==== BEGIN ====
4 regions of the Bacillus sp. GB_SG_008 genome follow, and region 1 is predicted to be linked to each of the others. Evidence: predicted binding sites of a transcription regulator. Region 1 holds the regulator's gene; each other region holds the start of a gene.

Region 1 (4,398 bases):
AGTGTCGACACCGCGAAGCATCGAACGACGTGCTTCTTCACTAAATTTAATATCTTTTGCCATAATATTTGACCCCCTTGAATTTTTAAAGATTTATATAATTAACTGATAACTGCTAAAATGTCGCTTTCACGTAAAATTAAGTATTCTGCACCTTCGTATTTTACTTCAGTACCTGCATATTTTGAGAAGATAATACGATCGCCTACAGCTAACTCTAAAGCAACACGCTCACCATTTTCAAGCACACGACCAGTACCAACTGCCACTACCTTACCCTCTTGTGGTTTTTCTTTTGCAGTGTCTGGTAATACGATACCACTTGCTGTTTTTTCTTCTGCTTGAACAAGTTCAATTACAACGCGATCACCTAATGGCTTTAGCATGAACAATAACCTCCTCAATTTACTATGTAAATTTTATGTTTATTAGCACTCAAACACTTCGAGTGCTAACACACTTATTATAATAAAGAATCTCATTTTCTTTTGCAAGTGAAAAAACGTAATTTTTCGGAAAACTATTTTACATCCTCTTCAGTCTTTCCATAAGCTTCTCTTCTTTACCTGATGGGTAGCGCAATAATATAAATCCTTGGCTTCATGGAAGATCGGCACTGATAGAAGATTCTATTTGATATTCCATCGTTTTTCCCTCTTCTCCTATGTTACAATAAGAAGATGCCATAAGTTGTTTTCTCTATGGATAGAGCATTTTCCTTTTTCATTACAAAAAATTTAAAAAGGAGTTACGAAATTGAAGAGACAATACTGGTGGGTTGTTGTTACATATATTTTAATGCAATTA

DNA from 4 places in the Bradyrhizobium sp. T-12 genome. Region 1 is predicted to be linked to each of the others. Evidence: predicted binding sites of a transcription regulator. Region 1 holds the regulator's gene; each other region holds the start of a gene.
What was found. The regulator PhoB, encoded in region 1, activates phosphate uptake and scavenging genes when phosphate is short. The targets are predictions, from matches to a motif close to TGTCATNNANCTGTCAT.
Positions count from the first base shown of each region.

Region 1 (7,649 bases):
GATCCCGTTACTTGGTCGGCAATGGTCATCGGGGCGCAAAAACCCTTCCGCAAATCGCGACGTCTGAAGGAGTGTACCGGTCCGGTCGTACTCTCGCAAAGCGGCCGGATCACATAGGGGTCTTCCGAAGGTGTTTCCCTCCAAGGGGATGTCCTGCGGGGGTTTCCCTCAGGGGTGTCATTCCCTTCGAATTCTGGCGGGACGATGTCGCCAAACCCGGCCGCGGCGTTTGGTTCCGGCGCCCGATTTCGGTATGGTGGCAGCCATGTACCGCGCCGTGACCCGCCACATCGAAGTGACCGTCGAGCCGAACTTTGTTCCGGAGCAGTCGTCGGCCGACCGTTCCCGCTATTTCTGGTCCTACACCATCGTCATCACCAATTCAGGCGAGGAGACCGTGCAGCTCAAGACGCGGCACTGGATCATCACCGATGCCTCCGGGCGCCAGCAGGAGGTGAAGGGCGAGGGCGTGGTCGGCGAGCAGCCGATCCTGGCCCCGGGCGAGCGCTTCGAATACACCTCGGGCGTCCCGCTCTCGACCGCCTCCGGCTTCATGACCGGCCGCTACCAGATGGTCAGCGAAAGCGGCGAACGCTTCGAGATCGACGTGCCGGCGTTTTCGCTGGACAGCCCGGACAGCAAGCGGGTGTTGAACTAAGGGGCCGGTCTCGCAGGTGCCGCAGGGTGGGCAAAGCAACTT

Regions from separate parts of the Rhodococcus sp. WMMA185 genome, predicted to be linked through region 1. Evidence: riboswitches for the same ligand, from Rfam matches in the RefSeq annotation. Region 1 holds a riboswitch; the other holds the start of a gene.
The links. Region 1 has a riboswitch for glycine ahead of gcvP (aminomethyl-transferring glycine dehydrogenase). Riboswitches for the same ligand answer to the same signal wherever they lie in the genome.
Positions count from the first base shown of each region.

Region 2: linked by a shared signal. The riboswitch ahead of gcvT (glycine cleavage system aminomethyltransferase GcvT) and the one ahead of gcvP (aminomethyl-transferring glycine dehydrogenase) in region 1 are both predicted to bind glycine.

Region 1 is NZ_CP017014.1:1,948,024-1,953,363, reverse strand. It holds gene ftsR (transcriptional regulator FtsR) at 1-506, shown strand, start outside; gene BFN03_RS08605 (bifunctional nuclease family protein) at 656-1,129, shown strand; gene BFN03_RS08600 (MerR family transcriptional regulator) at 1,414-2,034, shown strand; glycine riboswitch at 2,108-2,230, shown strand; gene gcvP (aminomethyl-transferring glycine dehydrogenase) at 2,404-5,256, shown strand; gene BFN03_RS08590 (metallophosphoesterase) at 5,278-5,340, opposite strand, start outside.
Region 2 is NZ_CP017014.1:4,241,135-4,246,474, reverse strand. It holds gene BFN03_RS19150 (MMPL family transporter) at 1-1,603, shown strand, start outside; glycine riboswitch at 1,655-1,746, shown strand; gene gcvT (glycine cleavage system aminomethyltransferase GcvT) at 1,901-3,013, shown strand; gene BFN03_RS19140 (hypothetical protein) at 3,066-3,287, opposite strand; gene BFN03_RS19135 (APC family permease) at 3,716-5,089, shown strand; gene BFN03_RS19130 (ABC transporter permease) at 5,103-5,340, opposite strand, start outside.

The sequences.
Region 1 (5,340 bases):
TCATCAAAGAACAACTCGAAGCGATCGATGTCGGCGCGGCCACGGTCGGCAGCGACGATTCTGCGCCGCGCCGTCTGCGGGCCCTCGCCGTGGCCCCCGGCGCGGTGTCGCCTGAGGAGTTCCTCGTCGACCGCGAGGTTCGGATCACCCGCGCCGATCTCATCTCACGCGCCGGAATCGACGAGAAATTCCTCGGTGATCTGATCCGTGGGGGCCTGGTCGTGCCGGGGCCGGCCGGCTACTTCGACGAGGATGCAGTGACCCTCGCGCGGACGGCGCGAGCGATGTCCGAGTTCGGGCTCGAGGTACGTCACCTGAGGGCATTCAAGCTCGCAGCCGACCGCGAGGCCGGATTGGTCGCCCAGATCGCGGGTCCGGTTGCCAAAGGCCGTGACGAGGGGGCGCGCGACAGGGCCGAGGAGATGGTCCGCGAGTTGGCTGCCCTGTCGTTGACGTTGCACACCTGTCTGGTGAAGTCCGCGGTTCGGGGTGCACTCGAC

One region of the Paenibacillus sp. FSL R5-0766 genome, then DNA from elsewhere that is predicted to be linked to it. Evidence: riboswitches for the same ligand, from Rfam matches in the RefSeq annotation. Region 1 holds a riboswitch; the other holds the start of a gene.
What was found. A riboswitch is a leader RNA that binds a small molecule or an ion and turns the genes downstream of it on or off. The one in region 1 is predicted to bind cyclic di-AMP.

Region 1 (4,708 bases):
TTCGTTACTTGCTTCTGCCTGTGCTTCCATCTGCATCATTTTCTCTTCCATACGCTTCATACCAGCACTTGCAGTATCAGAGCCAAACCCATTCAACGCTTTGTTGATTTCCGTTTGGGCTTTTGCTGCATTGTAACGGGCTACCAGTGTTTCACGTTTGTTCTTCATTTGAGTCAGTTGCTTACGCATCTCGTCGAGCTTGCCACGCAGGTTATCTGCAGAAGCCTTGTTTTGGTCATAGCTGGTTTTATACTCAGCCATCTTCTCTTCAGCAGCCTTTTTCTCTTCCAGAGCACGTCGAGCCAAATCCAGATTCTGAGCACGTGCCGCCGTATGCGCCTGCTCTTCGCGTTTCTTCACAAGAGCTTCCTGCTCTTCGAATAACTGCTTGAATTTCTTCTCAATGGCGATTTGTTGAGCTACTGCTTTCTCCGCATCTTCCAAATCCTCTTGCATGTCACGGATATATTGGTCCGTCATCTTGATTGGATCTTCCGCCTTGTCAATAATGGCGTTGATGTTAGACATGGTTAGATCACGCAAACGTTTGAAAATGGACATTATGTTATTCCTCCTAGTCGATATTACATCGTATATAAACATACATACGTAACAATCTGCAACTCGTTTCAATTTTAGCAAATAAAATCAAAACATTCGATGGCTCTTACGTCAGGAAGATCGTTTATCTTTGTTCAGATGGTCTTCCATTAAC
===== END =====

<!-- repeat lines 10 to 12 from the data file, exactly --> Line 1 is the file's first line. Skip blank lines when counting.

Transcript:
The links. Region 1 has a riboswitch for glycine ahead of gcvP (aminomethyl-transferring glycine dehydrogenase). Riboswitches for the same ligand answer to the same signal wherever they lie in the genome.
Positions count from the first base shown of each region.

Region 2: linked by a shared signal. The riboswitch ahead of gcvT (glycine cleavage system aminomethyltransferase GcvT) and the one ahead of gcvP (aminomethyl-transferring glycine dehydrogenase) in region 1 are both predicted to bind glycine.